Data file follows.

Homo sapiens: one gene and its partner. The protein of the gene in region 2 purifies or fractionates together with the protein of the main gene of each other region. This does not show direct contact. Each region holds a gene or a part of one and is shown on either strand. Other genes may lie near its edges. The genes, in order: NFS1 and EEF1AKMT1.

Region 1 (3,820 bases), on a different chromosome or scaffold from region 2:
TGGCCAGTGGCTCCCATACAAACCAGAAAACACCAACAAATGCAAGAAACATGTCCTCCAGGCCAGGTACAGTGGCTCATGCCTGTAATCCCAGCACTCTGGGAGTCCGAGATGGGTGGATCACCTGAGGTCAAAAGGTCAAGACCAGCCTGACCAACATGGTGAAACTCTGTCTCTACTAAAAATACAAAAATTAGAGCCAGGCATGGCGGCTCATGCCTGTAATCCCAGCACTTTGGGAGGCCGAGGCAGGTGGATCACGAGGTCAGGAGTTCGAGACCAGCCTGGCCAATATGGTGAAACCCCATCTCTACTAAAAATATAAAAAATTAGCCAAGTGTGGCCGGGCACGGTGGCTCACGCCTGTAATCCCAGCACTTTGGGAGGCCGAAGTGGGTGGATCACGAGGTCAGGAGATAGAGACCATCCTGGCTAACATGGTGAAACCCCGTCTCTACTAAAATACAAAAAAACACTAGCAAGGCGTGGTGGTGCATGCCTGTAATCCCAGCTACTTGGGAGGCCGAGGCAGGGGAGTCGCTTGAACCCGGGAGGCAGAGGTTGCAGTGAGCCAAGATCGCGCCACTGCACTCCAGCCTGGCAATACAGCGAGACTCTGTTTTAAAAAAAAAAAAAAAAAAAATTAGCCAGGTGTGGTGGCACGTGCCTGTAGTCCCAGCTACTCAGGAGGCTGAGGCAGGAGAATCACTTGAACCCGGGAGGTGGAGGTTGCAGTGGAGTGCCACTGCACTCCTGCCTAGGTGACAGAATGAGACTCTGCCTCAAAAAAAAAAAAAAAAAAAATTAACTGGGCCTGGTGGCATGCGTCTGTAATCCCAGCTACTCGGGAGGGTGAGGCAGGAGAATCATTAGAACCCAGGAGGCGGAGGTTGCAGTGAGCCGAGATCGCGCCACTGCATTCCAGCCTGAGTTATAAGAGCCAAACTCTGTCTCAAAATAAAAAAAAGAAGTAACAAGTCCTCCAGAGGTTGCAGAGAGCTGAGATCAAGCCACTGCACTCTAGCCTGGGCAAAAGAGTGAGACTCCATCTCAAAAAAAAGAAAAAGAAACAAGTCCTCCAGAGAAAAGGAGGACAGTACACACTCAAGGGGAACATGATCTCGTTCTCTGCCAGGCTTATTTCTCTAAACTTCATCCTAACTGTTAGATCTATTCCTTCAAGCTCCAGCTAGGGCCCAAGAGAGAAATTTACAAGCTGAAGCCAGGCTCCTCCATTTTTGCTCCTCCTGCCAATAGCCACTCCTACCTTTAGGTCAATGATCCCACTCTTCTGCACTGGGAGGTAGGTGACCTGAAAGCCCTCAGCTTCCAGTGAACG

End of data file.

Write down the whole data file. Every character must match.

Homo sapiens: one gene and its partner. The protein of the gene in region 2 purifies or fractionates together with the protein of the main gene of each other region. This does not show direct contact. Each region holds a gene or a part of one and is shown on either strand. Other genes may lie near its edges. The genes, in order: NFS1 and EEF1AKMT1.

Region 1 (3,820 bases), on a different chromosome or scaffold from region 2:
TGGCCAGTGGCTCCCATACAAACCAGAAAACACCAACAAATGCAAGAAACATGTCCTCCAGGCCAGGTACAGTGGCTCATGCCTGTAATCCCAGCACTCTGGGAGTCCGAGATGGGTGGATCACCTGAGGTCAAAAGGTCAAGACCAGCCTGACCAACATGGTGAAACTCTGTCTCTACTAAAAATACAAAAATTAGAGCCAGGCATGGCGGCTCATGCCTGTAATCCCAGCACTTTGGGAGGCCGAGGCAGGTGGATCACGAGGTCAGGAGTTCGAGACCAGCCTGGCCAATATGGTGAAACCCCATCTCTACTAAAAATATAAAAAATTAGCCAAGTGTGGCCGGGCACGGTGGCTCACGCCTGTAATCCCAGCACTTTGGGAGGCCGAAGTGGGTGGATCACGAGGTCAGGAGATAGAGACCATCCTGGCTAACATGGTGAAACCCCGTCTCTACTAAAATACAAAAAAACACTAGCAAGGCGTGGTGGTGCATGCCTGTAATCCCAGCTACTTGGGAGGCCGAGGCAGGGGAGTCGCTTGAACCCGGGAGGCAGAGGTTGCAGTGAGCCAAGATCGCGCCACTGCACTCCAGCCTGGCAATACAGCGAGACTCTGTTTTAAAAAAAAAAAAAAAAAAAATTAGCCAGGTGTGGTGGCACGTGCCTGTAGTCCCAGCTACTCAGGAGGCTGAGGCAGGAGAATCACTTGAACCCGGGAGGTGGAGGTTGCAGTGGAGTGCCACTGCACTCCTGCCTAGGTGACAGAATGAGACTCTGCCTCAAAAAAAAAAAAAAAAAAAATTAACTGGGCCTGGTGGCATGCGTCTGTAATCCCAGCTACTCGGGAGGGTGAGGCAGGAGAATCATTAGAACCCAGGAGGCGGAGGTTGCAGTGAGCCGAGATCGCGCCACTGCATTCCAGCCTGAGTTATAAGAGCCAAACTCTGTCTCAAAATAAAAAAAAGAAGTAACAAGTCCTCCAGAGGTTGCAGAGAGCTGAGATCAAGCCACTGCACTCTAGCCTGGGCAAAAGAGTGAGACTCCATCTCAAAAAAAAGAAAAAGAAACAAGTCCTCCAGAGAAAAGGAGGACAGTACACACTCAAGGGGAACATGATCTCGTTCTCTGCCAGGCTTATTTCTCTAAACTTCATCCTAACTGTTAGATCTATTCCTTCAAGCTCCAGCTAGGGCCCAAGAGAGAAATTTACAAGCTGAAGCCAGGCTCCTCCATTTTTGCTCCTCCTGCCAATAGCCACTCCTACCTTTAGGTCAATGATCCCACTCTTCTGCACTGGGAGGTAGGTGACCTGAAAGCCCTCAGCTTCCAGTGAACG